Brooklyn representatives are pushing for more carve-outs for the Verrazzano-Narrows Bridge toll.
A new proposal would provide discounts for Brooklyn residents who cross the span to Staten Island at least 10 times each month. State Sens. Andrew Gounardes and Diane Savino are sponsoring legislation alongside Assemblywoman Mathylde Frontus to enact the carve-out, which they say will bring “toll equity” between Brooklynites and the Staten Islanders who already benefit from discounted Verrazzano rates.
“We have so many people, especially here in southern Brooklyn, who have to cross the bridge every single day, or multiple times a week, to go to work; go to school; go take care of family members or go do whatever else,” said Gounardes, who described the bridge’s $19 cash toll as “highway robbery”— though most residents on either side of the bridge already pay lower tolls via E-ZPass discounts.
E-ZPass users currently pay $12.24 to cross the span into Staten Island under the toll hikes that went into effect at the end of March. Staten Islanders who are tolled at least three times per month pay $5.50. The legislation would offer the exact same discounts to more “regular” Verrazzano commuters from Brooklyn.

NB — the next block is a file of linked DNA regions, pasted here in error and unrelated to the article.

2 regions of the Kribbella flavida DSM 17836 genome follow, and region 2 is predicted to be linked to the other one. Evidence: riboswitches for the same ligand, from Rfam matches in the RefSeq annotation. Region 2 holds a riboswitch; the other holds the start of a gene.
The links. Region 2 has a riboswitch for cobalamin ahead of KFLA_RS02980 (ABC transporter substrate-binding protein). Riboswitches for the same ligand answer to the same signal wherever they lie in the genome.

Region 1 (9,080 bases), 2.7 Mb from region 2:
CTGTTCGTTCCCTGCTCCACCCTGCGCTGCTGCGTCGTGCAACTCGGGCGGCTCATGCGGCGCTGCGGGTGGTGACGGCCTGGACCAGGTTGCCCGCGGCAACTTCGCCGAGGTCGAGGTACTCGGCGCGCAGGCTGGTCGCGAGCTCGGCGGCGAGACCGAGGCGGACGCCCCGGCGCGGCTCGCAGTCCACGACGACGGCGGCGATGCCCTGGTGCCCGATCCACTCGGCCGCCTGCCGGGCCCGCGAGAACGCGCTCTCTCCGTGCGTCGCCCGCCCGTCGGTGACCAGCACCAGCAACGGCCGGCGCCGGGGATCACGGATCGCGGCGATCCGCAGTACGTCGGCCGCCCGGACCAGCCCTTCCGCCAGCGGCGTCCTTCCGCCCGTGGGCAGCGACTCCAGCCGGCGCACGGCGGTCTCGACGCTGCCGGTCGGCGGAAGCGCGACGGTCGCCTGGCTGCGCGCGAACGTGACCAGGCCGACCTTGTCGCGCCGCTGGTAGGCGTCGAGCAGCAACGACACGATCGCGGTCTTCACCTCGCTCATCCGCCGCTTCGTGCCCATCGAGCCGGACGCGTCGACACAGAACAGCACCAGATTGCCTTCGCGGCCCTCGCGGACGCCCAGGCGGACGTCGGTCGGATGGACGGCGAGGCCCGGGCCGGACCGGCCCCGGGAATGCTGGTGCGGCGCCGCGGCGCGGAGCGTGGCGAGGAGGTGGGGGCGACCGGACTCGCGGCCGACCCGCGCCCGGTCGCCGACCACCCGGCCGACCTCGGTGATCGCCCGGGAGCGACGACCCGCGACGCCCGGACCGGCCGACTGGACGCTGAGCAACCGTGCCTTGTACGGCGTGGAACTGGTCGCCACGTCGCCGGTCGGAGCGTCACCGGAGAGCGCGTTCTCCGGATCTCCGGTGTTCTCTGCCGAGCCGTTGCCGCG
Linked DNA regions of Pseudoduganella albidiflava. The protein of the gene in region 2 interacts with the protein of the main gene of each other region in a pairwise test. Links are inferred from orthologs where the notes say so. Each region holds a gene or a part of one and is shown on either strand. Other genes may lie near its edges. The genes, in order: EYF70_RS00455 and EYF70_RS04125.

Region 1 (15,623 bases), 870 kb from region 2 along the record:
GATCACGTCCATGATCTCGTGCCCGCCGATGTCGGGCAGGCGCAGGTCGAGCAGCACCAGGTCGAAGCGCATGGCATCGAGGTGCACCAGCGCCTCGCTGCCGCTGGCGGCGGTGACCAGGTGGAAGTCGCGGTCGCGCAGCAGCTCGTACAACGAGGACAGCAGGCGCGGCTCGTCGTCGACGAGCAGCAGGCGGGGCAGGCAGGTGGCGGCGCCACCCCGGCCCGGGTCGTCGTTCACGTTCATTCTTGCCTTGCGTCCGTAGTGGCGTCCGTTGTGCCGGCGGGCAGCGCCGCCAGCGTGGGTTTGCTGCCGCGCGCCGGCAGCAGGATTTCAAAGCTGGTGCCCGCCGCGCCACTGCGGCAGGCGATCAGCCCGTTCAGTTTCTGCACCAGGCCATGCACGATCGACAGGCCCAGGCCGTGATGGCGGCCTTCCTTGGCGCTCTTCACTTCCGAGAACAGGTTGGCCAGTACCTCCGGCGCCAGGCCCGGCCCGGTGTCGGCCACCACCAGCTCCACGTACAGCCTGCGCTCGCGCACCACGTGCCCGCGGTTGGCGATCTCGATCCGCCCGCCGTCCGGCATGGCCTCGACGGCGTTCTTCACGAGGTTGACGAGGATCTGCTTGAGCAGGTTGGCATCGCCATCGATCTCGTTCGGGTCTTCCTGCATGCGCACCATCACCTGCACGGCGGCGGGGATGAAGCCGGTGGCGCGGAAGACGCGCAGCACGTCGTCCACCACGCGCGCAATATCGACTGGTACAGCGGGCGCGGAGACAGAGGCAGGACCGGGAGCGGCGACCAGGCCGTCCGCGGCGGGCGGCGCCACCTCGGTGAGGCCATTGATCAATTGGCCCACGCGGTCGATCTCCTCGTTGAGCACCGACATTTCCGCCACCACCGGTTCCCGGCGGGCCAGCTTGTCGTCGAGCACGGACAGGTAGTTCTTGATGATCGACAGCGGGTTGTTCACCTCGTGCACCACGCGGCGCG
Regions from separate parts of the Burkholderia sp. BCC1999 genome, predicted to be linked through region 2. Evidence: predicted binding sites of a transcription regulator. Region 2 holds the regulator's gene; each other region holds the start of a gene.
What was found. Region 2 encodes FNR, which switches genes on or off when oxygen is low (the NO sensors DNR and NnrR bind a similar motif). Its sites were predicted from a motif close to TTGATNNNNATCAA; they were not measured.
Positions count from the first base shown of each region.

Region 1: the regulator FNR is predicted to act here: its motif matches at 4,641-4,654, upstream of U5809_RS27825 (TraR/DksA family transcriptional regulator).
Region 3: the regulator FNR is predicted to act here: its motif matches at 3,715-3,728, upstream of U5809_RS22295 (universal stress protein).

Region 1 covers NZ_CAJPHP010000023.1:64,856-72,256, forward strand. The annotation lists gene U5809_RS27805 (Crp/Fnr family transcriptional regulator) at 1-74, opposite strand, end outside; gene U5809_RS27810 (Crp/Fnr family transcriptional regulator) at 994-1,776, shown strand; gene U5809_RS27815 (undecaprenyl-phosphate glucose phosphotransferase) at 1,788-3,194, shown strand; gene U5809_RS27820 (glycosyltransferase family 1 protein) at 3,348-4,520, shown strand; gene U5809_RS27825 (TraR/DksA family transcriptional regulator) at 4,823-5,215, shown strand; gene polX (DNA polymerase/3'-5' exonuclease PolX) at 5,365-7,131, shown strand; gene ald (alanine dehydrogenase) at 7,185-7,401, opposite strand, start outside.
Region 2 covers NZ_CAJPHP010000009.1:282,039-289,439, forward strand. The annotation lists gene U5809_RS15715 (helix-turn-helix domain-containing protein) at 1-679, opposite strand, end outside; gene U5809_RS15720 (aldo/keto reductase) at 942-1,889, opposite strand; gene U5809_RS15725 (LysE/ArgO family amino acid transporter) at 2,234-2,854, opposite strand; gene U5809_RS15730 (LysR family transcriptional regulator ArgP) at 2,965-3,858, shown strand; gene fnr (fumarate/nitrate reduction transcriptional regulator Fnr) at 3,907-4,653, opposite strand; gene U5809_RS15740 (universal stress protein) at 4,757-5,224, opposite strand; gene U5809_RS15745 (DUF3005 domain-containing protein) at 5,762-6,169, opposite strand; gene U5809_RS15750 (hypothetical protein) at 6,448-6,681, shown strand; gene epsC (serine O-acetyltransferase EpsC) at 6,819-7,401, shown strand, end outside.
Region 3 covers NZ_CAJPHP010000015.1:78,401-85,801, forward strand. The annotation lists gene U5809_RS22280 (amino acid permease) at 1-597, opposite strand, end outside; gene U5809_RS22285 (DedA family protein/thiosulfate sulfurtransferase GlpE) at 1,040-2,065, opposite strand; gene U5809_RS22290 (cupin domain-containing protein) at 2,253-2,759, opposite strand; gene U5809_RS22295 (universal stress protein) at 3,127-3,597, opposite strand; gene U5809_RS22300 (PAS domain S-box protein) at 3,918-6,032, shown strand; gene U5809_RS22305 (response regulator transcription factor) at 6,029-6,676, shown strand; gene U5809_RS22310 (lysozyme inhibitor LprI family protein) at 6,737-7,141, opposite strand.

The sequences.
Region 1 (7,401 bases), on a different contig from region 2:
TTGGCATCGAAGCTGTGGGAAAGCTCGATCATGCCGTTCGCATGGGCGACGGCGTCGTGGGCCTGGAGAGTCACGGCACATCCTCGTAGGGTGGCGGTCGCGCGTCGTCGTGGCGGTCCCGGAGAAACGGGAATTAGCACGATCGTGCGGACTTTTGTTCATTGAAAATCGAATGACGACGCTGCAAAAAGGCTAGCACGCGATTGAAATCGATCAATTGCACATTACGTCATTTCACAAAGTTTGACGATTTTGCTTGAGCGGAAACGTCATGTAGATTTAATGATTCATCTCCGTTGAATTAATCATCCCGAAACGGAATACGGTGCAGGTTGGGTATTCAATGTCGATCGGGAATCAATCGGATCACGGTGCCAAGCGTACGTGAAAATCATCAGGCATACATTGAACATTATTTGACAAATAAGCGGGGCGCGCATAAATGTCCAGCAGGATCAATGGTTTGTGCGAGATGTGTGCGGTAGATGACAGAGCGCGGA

State lawmakers have pushed for Verrazzano discounts in Brooklyn for years to no avail. Gounardes said he feels this legislation is more palatable because it’s “a bit more targeted” in its crossing requirement.
City Councilman Justin Brannan joined the three legislators in championing the legislation. They argued that the toll relief was only fair for Brooklyn residents and disagreed with the idea that the lower rates would encourage more traffic.
Ben Fried, the spokesman at the nonprofit TransitCenter, said the legislation would lead to more drivers, which sends the wrong message as the MTA works to implement a congestion pricing plan by the end of 2020. He added that it was much easier to justify the discount for Staten Islanders, who have fewer options to leave the borough.
“Right now we’re trying to establish the principle that the congestion toll should have integrity,” Fried said. “The last thing we need is a new toll entitlement that makes people feel like carve-outs should be the norm.”
The MTA declined to comment on the pending legislation.